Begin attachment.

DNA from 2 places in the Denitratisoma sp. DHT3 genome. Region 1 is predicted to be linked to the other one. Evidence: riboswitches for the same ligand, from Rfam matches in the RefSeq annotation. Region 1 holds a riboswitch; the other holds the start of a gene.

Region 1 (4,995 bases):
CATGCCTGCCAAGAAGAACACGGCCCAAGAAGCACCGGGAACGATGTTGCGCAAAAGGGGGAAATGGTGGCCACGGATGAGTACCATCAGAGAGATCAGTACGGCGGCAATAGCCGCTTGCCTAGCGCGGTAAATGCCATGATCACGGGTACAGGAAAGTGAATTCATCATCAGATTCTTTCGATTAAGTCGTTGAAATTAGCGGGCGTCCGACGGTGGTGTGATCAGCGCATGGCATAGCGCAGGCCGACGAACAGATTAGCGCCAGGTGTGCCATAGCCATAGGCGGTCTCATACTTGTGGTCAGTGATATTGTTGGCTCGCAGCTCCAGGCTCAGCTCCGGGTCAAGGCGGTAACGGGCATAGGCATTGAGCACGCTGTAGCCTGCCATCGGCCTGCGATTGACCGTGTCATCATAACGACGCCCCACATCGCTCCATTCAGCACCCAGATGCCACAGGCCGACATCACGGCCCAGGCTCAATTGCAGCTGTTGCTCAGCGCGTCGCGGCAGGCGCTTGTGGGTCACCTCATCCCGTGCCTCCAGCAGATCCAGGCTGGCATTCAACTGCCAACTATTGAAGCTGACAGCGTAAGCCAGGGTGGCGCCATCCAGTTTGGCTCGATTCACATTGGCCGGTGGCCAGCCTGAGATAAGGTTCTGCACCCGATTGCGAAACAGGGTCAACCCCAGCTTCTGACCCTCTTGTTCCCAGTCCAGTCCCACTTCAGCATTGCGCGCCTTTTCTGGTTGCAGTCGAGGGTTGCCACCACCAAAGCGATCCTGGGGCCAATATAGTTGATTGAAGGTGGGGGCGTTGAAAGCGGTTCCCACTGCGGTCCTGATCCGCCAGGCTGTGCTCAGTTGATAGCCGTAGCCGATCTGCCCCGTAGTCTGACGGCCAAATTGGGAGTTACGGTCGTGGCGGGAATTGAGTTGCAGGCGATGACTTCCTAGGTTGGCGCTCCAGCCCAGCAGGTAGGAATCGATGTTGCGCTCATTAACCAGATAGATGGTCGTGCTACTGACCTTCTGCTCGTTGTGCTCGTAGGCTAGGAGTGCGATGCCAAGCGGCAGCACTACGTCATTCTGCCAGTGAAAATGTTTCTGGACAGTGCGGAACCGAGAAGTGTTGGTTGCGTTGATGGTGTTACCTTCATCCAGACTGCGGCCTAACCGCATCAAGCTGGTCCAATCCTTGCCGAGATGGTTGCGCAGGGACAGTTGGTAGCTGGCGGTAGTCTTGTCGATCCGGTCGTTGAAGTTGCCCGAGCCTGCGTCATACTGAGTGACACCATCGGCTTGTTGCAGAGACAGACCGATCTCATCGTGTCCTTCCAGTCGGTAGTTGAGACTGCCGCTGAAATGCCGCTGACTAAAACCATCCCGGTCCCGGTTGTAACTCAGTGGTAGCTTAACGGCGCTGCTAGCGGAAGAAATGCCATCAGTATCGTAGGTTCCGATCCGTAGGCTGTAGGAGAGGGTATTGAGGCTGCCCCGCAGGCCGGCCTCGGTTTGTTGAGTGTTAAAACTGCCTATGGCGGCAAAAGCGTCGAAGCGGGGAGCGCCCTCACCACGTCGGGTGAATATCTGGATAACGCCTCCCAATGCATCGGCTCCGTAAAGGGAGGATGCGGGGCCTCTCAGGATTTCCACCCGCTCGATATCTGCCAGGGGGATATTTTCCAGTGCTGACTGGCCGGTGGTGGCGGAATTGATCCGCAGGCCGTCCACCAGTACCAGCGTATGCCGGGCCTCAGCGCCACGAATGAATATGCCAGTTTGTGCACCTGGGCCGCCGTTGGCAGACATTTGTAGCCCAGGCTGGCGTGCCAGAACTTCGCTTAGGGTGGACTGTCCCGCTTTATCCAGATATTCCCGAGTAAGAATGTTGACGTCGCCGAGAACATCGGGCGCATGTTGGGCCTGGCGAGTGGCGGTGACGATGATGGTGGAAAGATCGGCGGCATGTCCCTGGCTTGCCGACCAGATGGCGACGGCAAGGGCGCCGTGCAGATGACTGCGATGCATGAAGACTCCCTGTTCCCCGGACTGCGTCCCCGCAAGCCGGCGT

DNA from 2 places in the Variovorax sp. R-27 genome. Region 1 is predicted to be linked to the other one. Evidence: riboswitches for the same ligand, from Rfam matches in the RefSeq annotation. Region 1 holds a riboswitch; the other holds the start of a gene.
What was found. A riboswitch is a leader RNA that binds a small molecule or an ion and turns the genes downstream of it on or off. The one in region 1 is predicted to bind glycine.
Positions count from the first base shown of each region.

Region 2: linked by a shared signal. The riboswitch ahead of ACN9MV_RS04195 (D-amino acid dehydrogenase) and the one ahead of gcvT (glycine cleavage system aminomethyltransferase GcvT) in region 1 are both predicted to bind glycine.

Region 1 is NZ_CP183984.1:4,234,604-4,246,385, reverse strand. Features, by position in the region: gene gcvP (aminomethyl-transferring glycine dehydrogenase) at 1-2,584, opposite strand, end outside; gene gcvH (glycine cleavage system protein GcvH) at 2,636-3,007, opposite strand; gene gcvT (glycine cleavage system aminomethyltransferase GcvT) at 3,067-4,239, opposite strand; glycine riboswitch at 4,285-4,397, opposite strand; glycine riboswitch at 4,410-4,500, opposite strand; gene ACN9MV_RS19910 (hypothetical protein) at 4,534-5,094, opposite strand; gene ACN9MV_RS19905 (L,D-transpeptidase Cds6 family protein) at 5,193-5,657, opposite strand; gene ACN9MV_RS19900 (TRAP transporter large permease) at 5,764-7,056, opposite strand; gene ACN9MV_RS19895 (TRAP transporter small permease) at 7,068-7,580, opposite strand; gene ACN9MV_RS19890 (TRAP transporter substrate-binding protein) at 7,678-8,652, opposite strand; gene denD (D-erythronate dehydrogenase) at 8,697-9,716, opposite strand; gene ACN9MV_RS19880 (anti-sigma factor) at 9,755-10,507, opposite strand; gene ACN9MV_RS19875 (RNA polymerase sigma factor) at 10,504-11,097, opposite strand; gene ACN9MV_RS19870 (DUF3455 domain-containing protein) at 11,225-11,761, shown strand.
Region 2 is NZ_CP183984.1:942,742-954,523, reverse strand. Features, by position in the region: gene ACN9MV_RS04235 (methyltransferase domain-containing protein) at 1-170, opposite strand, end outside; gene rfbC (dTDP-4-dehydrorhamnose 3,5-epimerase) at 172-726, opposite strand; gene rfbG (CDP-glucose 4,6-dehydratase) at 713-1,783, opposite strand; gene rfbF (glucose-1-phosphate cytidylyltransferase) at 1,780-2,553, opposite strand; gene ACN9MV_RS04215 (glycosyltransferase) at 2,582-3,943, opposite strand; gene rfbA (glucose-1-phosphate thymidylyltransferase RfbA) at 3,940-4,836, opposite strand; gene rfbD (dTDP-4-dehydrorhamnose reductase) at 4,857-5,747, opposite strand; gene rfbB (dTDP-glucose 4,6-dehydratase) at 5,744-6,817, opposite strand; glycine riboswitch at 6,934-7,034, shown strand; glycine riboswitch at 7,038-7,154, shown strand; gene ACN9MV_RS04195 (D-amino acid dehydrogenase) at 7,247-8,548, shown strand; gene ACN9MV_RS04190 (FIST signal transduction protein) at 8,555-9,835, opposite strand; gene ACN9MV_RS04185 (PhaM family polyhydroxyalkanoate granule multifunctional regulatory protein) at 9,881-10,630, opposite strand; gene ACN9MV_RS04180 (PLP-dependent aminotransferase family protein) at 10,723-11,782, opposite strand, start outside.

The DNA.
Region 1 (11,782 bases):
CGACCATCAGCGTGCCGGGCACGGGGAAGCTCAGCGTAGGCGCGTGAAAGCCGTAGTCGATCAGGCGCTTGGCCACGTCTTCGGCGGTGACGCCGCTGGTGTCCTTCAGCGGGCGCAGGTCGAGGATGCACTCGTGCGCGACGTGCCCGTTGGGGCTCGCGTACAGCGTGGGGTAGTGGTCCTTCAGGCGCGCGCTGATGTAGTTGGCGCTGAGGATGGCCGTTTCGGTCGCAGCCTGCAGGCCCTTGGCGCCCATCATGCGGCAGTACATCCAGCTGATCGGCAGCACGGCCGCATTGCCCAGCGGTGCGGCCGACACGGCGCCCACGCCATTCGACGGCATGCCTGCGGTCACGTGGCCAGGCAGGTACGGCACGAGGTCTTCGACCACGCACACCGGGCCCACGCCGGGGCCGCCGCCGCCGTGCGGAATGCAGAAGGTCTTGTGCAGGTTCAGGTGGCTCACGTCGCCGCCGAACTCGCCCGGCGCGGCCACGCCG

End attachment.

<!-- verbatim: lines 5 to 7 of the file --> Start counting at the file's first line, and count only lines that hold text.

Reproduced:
What was found. A riboswitch is a leader RNA that binds a small molecule or an ion and turns the genes downstream of it on or off. The one in region 1 is predicted to bind glycine.
Positions count from the first base shown of each region.

Region 2: linked by a shared signal. The riboswitch ahead of ACN9MV_RS04195 (D-amino acid dehydrogenase) and the one ahead of gcvT (glycine cleavage system aminomethyltransferase GcvT) in region 1 are both predicted to bind glycine.